Mr. Playoffs himself, Danny Briere. He may not have been the most consistent player, but when you put up 30 points in a playoff campaign (2009-10), you forget about all that. A neat little statistic to go along with that is that as a Flyer, Briere is above a point per game in the playoffs (72 points in 68 games), which is pretty incredible. He was a smaller forward who made his living on being able to be quick and make good decisions offensively, which in the biggest of stages, he did.
Because of his legendary performance in that year’s playoffs, I’d be wrong not to pick the 2009-10 Briere. He was 32 at the time, and put up 53 points in 75 games, which isn’t bad for a top six forward, but not elite by any stretch. As I’ve repeated now, Briere’s postseason erases all of that, and when you needed a goal back then, you were sure Briere was gonna be the guy to get it.
He’ll be centered by two time Stanley Cup champion and franchise leader in points, Bobby Clarke. The single most iconic player of the franchise, Clarke was an incredibly skilled playmaker, twice leading the NHL in assists and thrice winning the Hart trophy, though perhaps his best quality was the leadership he brought to the newly formed franchise. He may not have been the first captain of the Flyers, but he’s certainly the captain.
Clarke’s best seasons undoubtedly would be the three in which he won the Hart trophy, but for the sake of being decisive, I’ll pick Clarke’s 1974-75 season, where the then 25 year old led the Flyers to their second straight Stanley Cup. He famously centered the LCB line, though instead of Reggie Leach, the Riverton Riffle, on his left (funny enough as I’m writing this, its his birthday, so happy 70th!), it’ll be another offensively minded forward in Briere. I like to imagine that Clarke can feed probing passes to Briere as he crosses the blue line all game long, yet also provide the toughness and edge that he did on the Broad Street Bullies teams. Therefore, if Briere serves as the primary goalscorer, and Clarke the playmaker, Keith Primeau (if this were an NHL video game) would fulfill the role of the grinder.
Acquired in the Rod Brind’Amour trade, Primeau etched his name into Flyers folklore after his performance in the 2004 playoffs, in particular with his play in the Eastern Conference Final against Tampa Bay. Primeau was a hard-nosed forward who was excellent with the corners, and provided the perfect compliment to former line-mates Simon Gagne and Jeremy Roenick.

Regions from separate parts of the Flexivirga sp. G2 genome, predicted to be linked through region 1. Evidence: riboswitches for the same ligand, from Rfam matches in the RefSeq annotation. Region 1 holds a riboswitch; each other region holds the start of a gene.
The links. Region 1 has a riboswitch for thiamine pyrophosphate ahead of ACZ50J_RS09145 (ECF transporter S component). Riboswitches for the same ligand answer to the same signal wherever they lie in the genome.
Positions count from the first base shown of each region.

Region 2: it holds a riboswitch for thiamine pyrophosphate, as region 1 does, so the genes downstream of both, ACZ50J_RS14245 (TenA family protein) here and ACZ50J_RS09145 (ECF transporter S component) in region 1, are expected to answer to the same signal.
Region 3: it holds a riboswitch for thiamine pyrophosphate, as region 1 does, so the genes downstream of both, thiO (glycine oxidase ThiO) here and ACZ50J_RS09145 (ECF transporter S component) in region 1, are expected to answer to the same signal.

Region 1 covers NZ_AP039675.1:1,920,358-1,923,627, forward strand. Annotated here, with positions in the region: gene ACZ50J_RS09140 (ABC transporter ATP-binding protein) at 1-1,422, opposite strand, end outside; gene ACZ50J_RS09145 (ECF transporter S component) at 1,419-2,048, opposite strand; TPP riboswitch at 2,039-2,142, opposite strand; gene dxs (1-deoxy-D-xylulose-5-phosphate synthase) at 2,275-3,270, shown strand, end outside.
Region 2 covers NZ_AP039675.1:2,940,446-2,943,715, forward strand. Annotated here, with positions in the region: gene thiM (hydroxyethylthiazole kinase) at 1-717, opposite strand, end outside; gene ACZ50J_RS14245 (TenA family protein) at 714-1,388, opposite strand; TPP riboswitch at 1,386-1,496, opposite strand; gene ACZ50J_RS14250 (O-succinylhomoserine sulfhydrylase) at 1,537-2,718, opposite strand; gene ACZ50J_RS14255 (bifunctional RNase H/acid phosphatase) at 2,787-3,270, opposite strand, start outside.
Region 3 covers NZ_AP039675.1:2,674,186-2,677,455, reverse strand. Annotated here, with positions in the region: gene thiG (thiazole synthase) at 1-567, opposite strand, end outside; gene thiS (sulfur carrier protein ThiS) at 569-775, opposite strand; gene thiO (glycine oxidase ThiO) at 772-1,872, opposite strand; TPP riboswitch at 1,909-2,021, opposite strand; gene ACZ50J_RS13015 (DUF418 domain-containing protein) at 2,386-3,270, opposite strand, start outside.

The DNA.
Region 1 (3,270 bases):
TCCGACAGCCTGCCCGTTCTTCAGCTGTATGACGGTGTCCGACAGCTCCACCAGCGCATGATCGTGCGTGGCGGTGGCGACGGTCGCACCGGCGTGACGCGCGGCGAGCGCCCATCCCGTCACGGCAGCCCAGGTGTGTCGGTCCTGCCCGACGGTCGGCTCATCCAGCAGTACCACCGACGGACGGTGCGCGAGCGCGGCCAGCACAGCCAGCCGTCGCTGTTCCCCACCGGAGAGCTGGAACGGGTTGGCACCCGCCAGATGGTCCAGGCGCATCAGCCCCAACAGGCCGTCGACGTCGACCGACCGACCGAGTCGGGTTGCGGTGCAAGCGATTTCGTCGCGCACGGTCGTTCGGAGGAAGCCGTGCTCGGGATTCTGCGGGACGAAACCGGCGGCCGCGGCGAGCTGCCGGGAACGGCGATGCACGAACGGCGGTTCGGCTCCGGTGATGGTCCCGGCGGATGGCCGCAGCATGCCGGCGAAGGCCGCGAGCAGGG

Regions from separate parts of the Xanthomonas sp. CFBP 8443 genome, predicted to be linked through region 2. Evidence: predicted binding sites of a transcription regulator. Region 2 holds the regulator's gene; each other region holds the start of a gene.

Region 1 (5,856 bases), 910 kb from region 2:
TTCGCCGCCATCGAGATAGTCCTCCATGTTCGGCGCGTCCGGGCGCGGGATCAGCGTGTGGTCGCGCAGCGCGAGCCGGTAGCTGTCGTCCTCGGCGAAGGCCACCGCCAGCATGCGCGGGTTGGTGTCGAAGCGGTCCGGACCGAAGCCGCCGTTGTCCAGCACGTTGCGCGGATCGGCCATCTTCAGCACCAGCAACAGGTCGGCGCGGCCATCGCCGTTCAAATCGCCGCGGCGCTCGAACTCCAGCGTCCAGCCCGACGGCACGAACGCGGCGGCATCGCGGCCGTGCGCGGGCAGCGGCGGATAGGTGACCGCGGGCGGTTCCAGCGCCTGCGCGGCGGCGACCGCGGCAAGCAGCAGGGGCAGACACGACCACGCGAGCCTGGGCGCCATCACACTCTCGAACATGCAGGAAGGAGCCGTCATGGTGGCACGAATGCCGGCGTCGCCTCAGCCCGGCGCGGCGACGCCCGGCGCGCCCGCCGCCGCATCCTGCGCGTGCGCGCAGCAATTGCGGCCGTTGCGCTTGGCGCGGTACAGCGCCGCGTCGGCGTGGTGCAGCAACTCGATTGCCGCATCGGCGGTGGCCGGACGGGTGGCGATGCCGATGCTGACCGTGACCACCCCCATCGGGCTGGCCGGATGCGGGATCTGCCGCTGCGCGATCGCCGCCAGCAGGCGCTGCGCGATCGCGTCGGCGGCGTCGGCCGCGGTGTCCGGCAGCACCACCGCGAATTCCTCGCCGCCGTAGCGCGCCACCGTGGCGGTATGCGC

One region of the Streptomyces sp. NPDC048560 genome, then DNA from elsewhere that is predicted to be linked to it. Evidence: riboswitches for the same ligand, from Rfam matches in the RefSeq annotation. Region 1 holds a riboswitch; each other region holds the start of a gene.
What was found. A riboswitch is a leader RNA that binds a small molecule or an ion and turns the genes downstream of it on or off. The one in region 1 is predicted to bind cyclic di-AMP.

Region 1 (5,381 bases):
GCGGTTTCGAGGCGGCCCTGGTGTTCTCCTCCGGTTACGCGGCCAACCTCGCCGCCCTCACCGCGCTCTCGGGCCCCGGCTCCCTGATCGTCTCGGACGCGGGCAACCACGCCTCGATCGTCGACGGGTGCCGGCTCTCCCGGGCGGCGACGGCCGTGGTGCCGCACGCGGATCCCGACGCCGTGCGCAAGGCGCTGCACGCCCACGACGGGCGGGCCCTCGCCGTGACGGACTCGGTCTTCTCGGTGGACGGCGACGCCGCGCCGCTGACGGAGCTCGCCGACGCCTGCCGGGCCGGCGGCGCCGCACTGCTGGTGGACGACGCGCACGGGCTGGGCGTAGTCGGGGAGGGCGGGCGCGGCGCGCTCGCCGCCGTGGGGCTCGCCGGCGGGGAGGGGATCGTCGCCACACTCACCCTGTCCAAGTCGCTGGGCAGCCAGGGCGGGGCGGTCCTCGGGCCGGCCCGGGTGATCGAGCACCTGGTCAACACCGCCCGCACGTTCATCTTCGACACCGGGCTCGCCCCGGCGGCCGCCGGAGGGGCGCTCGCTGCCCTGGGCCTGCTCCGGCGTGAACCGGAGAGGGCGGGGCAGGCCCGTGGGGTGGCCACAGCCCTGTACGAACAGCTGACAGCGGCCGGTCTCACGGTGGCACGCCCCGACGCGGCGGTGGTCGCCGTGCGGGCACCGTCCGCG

Primeau may not have been the most skilled player, but unlike Jori Lehtera, he really was an all star along the boards, and when the Flyers really needed him, he put it all on the line to help force a game seven. Primeau’s best season as a Flyer was, without a doubt, 2000-01, when he scored 73 points and a career high 34 goals. Just the season before, he had ended the longest playoff game in NHL history against the Penguins, and really came into his own that next season.
This next trio came to mind, for me, thinking about a couple of “what if” scenarios, and therefore this line is a little more on the realistic side of things. As we know, the 2006-07 Flyers were the worst team in the league, and they decided to rework the team during and after that season. One of the pieces moved was the mercurial Peter Forsberg, and I only wonder what would’ve been had they kept him. That being said, Forsberg had struggled massively with injuries at this point in his career, but seriously, a line of Scott Hartnell - Peter Forsberg - Jeff Carter would’ve been pretty awesome in the late 2000’s.
In a similar set up to the previous line, each particular player seems to be associated with a particular role. For Hartnell, he serves as the prototypical power forward. Funny enough, Hartnell was acquired by the Flyers in exchange for the first round pick the Flyers received from trading Peter Forsberg, but well in this reality, that doesn’t matter.
For seven seasons, Hartnell was a fan favorite in Philadelphia, and over the years, he added a scoring touch to his game, capping 37 goals in 2011-12 at age 29. I remember Hartnell playing well with Giroux as his playmaking center that year, so that’s the Hartnell I want. He was never afraid of going to the net, and that’s how he scored most of his goals, including some very important ones.
I can only imagine then how well then Hartnell would’ve performed with a center like Forsberg with him.
That sentiment wasn’t meant to be a knock on Claude Giroux at all. It is only to say that Forsberg was just that good.